Tor.com content by

Ryan Britt

Get Ready to Love Mark Gatiss

“Can we just sit here and watch this Spider-Man cartoon?” Mark Gatiss smiles slyly but it’s not clear if he’s completely kidding. We’re sitting on a couch in The Museum of the Moving Image in Queens, New York where a small retro-TV is playing an appropriately retro episode of Spider-Man and His Amazing Friends. “I love cartoons,” Gatiss tells me. “Did you ever see the old Star Trek cartoon? It’s brilliant. It’s basically like season four.”

The guy sitting next to me might look like Mycroft Holmes, but he barely sounds like him at all. This guy is softer, more childlike, more down to talk about whatever, so long as those things are James Bond, Sherlock Holmes, Doctor Who, superheroes, Star Trek… In short, if you meet Mark Gatiss, you want to be best friends with him instantly.

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Harlan Ellison Taught Me How to Be Interesting

In the 1990s I was watching a promo documentary about Babylon 5—likely playing out its 5th season on TNT at the time—and in it J. Michael Straczynski related the best piece of writing advice his friend Harlan Ellison ever gave him, which was something to the effect of “stop sucking.” This might be one of those fuzzy memories where the meaning I derived from it is more real than the actual quote, but it stuck with me. Harlan Ellison inspired a lot of writers and provided a gateway for many of us into New Wave science fiction. And he did it with a lot of personality.

Today is his 81st birthday, and I’m sending him this birthday card.

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Series: On This Day

Most Citizens of the Star Wars Galaxy are Probably Totally Illiterate

Not once in any Star Wars movie does someone pick up a book or newspaper, magazine, literary journal, or chapbook handmade by an aspiring Jawa poet. If something is read by someone in Star Wars, it’s almost certainly off of a screen (and even then, maybe being translated by a droid), and it’s definitely not for entertainment purposes. As early as the 1990s-era expanded Star Wars books and comic books, we’re introduced to ancient Jedi “texts” called holocrons, which are basically talking holographic video recordings. Just how long has the Star Wars universe been reliant on fancy technology to transfer information as opposed to the written word? Is it possible that a good number of people in Star Wars are completely illiterate?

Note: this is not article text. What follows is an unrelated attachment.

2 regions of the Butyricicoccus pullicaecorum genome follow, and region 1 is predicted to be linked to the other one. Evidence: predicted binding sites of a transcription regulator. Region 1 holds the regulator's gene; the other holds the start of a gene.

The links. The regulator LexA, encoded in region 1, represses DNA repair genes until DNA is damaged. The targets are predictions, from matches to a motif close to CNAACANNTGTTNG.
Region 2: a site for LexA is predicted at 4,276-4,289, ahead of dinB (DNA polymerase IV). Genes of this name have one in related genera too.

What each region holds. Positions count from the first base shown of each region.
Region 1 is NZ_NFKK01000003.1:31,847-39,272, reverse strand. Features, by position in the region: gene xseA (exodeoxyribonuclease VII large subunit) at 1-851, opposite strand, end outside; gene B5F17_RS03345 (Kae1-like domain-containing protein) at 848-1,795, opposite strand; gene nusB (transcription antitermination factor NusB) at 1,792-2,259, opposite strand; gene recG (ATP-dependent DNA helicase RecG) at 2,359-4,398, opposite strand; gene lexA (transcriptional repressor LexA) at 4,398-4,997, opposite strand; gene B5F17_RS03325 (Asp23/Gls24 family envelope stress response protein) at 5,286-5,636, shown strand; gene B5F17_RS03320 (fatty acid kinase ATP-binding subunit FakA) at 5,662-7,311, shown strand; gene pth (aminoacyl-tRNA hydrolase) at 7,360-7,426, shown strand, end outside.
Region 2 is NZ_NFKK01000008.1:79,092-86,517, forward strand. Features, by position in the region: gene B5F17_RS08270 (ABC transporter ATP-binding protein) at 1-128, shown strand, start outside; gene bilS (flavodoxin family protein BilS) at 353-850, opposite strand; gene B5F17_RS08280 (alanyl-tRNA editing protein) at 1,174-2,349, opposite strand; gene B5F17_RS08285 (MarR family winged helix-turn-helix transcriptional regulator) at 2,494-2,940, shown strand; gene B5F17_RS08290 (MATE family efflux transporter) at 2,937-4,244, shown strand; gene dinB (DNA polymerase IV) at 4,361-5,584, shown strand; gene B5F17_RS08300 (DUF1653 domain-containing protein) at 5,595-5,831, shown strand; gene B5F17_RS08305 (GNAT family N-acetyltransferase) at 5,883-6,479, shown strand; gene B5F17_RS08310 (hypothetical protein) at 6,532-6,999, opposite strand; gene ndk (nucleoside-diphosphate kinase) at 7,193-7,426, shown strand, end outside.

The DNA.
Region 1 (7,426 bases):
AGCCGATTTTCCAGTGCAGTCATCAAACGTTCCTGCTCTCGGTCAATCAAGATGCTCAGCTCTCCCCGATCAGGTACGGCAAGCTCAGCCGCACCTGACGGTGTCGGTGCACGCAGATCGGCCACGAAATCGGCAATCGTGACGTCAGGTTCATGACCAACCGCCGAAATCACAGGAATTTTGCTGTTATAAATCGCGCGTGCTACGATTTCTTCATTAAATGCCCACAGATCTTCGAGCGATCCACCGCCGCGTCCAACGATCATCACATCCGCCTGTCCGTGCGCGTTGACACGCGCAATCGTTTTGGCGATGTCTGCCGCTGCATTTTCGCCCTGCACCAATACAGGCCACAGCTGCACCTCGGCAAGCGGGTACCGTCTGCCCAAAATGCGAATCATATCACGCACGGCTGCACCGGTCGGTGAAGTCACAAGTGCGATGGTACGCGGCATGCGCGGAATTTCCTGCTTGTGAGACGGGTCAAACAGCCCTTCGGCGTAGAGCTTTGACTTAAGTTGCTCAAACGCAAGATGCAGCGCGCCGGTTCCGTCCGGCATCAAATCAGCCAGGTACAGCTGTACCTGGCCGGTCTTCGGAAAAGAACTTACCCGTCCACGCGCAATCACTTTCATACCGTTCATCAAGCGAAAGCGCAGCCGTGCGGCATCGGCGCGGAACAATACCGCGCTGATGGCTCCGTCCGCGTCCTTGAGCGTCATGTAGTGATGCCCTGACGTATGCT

[It seems likely!]

10 Things I Learned About Life from Writing at Tor.com

As of today, May 31st, 2013, I am putting on my space helmet, opening the airlock and leaving the stubby rocketship of Tor.com. In pursuit of various projects, I will, after today, no longer be the staff writer at Tor.com, a position that I’ve been in since February of 2011! I also started on Tor.com as a freelance blogger in August of 2010, making my association with the site just shy of three years. In addition to the 300+ pieces I’ve written here, I’ve also frequently been the voice of Stubby the Rocket (many of us are, but I’ve done the vast majority of the Morning Roundups and several news posts) and also the curator of Genre in the Mainstream, and the organizer of a bunch of theme weeks including Holmes for the Holidays, Monster Mash, Tor.com Goes Ape, Sea Monster Week, Countdown to Prometheus, Ghost Week, and Dinosaur Week.